HRC Blog

Update: Minnesota Gov. Pawlenty Vetoes Domestic Partner Funeral Rights Bill

Disappointingly, on Saturday, Minnesota Governor Tim Pawlenty followed through on his vow to veto legislation granting end of life rights to domestic partners. His veto leaves same-sex couples in Minnesota without the explicit legal right to make decisions at the end of their partner’s life. Last week, the Minnesota House and Senate overwhelmingly passed a bill amending the state’s end of life statutes to add domestic partners to the list of individuals who may purse a wrongful death claim and who may make decisions about the disposition of remains. Pawlenty dislikes the bill in part because it provides a specific definition of “domestic partner” and if it had become law, it would mark the first time “domestic partner” explicitly appears in Minnesota state law. In order to mitigate negative attention to his actions, Pawlenty incorrectly claimed the bill was unnecessary opining that Minnesota law already protects same-sex couples in these situations. Ann Kaner-Roth, executive director of Project 515, a Minnesota based organization dedicated to ensuring that same-sex couples and their families have equal rights and considerations under Minnesota law, stated:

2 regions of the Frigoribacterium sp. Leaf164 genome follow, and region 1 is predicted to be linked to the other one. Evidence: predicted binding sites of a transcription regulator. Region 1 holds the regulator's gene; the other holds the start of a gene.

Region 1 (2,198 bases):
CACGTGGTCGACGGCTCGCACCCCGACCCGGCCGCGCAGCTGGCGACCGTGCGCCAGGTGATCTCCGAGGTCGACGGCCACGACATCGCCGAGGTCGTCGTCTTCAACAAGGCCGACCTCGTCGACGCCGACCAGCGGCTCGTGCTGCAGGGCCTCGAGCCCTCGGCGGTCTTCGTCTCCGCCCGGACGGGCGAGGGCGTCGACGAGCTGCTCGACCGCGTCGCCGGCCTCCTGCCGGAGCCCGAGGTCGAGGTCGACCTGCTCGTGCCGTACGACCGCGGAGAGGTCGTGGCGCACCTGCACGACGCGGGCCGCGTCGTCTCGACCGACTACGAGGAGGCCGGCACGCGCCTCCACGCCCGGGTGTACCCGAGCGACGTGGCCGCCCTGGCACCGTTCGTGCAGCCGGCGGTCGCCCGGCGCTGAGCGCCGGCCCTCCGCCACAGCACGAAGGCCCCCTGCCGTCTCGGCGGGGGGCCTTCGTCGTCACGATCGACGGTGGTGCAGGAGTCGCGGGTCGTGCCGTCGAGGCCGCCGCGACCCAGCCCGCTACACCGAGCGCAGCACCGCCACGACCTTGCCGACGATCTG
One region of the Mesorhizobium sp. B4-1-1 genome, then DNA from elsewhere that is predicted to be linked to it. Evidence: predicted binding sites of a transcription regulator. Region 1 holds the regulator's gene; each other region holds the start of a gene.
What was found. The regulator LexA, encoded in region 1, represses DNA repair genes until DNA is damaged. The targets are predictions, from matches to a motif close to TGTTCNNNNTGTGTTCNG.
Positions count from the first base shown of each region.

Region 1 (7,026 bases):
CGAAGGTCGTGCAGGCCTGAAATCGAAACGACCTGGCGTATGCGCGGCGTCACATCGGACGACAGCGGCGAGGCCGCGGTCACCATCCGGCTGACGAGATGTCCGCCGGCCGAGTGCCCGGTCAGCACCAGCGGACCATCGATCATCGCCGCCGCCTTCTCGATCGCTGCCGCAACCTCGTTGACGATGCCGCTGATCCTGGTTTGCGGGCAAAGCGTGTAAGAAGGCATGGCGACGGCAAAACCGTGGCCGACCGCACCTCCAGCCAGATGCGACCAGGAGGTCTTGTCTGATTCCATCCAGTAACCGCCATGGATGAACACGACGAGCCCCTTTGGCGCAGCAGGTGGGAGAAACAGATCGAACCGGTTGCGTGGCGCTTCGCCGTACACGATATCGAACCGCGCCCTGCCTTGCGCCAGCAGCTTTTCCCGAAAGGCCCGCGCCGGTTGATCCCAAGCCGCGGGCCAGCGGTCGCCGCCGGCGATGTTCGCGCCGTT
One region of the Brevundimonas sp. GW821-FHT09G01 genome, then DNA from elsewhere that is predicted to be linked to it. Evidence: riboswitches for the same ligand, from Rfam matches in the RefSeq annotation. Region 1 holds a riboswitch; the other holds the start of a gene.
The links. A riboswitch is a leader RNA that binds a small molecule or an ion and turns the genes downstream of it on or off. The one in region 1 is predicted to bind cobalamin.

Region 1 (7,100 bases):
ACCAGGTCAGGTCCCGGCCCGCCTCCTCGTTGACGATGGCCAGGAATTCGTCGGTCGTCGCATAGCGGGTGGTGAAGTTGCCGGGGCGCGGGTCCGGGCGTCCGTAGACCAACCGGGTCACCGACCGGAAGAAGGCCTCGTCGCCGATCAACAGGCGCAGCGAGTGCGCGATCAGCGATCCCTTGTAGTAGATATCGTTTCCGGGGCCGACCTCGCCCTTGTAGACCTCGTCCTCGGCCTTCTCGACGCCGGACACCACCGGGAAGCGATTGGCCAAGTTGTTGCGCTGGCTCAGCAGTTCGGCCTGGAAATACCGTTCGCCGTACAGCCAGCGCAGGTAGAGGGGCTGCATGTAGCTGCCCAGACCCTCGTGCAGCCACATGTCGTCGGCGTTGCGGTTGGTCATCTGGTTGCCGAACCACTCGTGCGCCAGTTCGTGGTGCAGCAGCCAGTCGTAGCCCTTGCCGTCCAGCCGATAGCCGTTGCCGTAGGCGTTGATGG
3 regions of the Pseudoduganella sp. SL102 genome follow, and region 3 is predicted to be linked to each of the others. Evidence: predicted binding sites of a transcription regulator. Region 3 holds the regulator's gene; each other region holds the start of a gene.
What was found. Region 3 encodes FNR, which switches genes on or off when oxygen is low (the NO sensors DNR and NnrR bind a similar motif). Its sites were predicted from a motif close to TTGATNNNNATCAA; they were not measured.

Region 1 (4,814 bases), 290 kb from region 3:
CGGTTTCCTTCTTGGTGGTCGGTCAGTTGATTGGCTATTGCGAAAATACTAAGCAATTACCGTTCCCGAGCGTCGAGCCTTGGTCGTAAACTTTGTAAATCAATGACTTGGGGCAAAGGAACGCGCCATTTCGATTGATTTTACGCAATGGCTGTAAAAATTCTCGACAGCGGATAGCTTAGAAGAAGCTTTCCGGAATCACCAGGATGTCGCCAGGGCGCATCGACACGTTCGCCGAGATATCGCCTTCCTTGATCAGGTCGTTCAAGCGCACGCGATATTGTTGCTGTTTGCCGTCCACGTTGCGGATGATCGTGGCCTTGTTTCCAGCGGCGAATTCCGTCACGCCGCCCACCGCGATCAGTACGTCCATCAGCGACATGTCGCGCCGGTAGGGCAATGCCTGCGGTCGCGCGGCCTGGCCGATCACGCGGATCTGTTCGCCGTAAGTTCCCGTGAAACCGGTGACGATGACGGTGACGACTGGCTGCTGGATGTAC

“We are very disappointed in Governor Pawlenty’s refusal to ensure an equal opportunity for committed same-sex couples to take care of their families in the darkest and most personal of times. Most Minnesotans expect government to treat residents equally…The Governor’s facts are wrong. Same-sex couples can’t sue for wrongful death, and current law does not provide the same level of protection for a same-sex partner trying to carry out their deceased partner’s final wishes. His comment that the proposed legislation is unnecessary shows he is out of step with the experiences of real Minnesotans.”

Minnesota’s legislative session ended on Sunday night leaving no real opportunity for the legislature to consider overriding the Governor’s veto. Advocates plan to go back to the legislature next session to push for formal relationship recognition. What form relationship recognition takes may depend upon the outcome of elections this fall.

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